Tag Archives: marriage with kids

Plan a Get-Away with Your Spouse

Central Park, NYC

I just returned from a long weekend to NYC with my hubby. We had a great trip and perfect weather, but it wasn’t without difficulty that we managed to take a short trip together.

For us, getting away is rather complicated without grandparents living nearby. It meant we had to ask for help from friends and relatives and carefully coordinate care for our children for four days, being handed off to different people, driven to school and soccer games and more. I spent days packing everything needed for them and for us. All went smoothly, and the kids were well cared for.

Then there was the trip planning that my husband completed–purchasing airline tickets, reserving hotel rooms, planning train tickets, researching and buying show tickets in the city, etc.  Finally, there is also the expense of taking a trip.

But it’s worth all the hassle, time and expense. Consider it an important investment in your marriage.

I confess we don’t get away nearly as often as we should because of the complications. As our children get older, however, it’s less difficult. They’re more excited to spend time with friends or cousins and less anxious about being away from parents–and I’m less anxious about leaving them. Couples who wait for their kids to grow up have missed key opportunities to add to their memories and experiences and to strengthen their relationship.

So, even if it seems difficult, brainstorm with your spouse this week about how you can get a weekend or a week away without kids or other responsibilities. We find it’s a great opportunity to see each other as spouses and partners, not just as “mom” or “dad”. We also were fortunate to meet and spend time with great people, which added to our enjoyment away.

Before our kids came along, we jetted off to Barcelona or Paris or Hawaii and were co-adventurers in life. We welcomed parenthood, and with it our change in priorities. But sometimes it’s fun to be co-adventurers again, not just negotiators of how to get through the daily obligations and errands.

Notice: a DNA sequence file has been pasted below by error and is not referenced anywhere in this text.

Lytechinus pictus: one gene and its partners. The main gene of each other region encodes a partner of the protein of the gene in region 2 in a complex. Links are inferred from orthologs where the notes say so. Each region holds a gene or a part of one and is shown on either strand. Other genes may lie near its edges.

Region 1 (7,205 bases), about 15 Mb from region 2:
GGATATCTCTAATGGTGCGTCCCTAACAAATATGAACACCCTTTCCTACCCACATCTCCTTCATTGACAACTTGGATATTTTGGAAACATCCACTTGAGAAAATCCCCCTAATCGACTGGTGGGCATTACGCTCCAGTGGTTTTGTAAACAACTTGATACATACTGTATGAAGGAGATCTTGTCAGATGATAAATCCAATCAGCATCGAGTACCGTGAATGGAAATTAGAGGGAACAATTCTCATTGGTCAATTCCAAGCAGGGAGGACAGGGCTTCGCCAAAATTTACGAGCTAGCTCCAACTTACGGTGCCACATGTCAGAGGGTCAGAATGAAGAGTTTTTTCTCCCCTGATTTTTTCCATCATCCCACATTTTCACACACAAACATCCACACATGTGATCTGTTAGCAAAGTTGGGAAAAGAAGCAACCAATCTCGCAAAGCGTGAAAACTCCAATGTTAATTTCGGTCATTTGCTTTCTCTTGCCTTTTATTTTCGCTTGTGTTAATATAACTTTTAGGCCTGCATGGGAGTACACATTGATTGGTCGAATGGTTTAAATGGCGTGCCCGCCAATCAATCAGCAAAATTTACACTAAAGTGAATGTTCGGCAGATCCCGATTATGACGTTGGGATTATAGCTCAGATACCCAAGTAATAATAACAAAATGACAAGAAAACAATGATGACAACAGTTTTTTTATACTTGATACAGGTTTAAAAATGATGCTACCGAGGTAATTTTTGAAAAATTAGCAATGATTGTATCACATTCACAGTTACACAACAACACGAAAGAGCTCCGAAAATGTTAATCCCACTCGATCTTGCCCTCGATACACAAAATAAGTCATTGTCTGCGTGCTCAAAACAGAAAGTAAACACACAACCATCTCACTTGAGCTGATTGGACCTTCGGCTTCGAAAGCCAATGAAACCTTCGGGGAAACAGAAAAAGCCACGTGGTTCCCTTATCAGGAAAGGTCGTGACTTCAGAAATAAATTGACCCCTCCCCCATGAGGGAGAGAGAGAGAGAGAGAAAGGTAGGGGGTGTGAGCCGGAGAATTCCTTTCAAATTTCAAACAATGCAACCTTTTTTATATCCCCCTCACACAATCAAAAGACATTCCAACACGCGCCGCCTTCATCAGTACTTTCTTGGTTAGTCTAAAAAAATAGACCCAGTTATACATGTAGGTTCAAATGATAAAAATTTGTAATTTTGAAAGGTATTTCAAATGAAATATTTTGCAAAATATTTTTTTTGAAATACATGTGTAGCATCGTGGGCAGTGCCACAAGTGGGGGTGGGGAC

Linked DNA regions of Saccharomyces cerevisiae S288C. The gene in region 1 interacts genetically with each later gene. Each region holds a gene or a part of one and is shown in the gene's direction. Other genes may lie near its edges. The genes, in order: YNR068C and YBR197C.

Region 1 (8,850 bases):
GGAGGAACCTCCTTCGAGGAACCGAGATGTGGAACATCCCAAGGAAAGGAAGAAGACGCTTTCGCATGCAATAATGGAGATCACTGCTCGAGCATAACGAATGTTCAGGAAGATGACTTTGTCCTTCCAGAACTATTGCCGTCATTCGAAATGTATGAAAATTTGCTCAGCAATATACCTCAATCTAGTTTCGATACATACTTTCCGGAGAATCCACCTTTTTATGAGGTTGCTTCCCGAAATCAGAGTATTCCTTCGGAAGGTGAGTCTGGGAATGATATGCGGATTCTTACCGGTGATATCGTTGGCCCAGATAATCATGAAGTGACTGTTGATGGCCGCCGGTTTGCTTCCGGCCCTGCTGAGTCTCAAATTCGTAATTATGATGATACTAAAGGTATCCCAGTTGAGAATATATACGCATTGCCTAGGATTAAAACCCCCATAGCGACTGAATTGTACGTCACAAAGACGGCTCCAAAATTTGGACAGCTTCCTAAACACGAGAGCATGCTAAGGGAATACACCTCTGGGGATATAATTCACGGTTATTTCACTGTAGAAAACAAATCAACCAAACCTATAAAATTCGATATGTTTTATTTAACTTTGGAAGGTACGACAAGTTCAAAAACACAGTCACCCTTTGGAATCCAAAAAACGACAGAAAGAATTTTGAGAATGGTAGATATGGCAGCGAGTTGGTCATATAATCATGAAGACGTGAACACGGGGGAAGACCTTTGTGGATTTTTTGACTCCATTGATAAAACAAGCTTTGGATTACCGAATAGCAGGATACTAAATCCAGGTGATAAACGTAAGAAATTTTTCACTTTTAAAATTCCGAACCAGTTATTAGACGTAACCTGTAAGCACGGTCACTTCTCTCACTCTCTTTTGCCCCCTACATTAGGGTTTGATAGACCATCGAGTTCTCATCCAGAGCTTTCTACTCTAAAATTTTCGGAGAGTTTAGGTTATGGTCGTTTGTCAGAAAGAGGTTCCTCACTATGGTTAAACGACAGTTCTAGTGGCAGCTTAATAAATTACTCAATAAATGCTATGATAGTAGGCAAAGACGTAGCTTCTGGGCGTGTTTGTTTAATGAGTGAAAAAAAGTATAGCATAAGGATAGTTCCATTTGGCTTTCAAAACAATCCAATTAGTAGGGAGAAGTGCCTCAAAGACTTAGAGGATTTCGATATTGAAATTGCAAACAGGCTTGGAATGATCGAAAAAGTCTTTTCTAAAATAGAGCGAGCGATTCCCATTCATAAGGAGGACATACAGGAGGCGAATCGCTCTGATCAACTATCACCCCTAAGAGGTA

To keep a marriage thriving, we have to spend time together and have fun together. What do you have planned in the near future?

Putting Kids First in Families Harms Children

Making time for the marriage when you have children is a constant battle for many parents. It is for me. Whether you have kids or plan to in the future, the following may help guide you. A new book suggests putting the kids first not only harms the marriage, it also harms the children. And putting the marriage first not only benefits the marriage relationship, it also benefits the children.

“To raise healthy kids, simply put your marriage first and your children second,” says David Code, author of To “Raise Happy Kids, Put Your Marriage First” in a Boston Globe interview.  (Read the full interview here.) Code adds that many individuals escape from their marital problems by focusing on the children. “The truth is, we often find it easier to be with our kids than our partners,” said Code. “This seems child-friendly, but we don’t realize we’re using our kids as an escape from our spouses.”

A minister and family coach, Code found couples coming to him to save their marriages when they were already on their way to divorce court. Others wanted him to fix their children, but he saw it was the household that needed repair.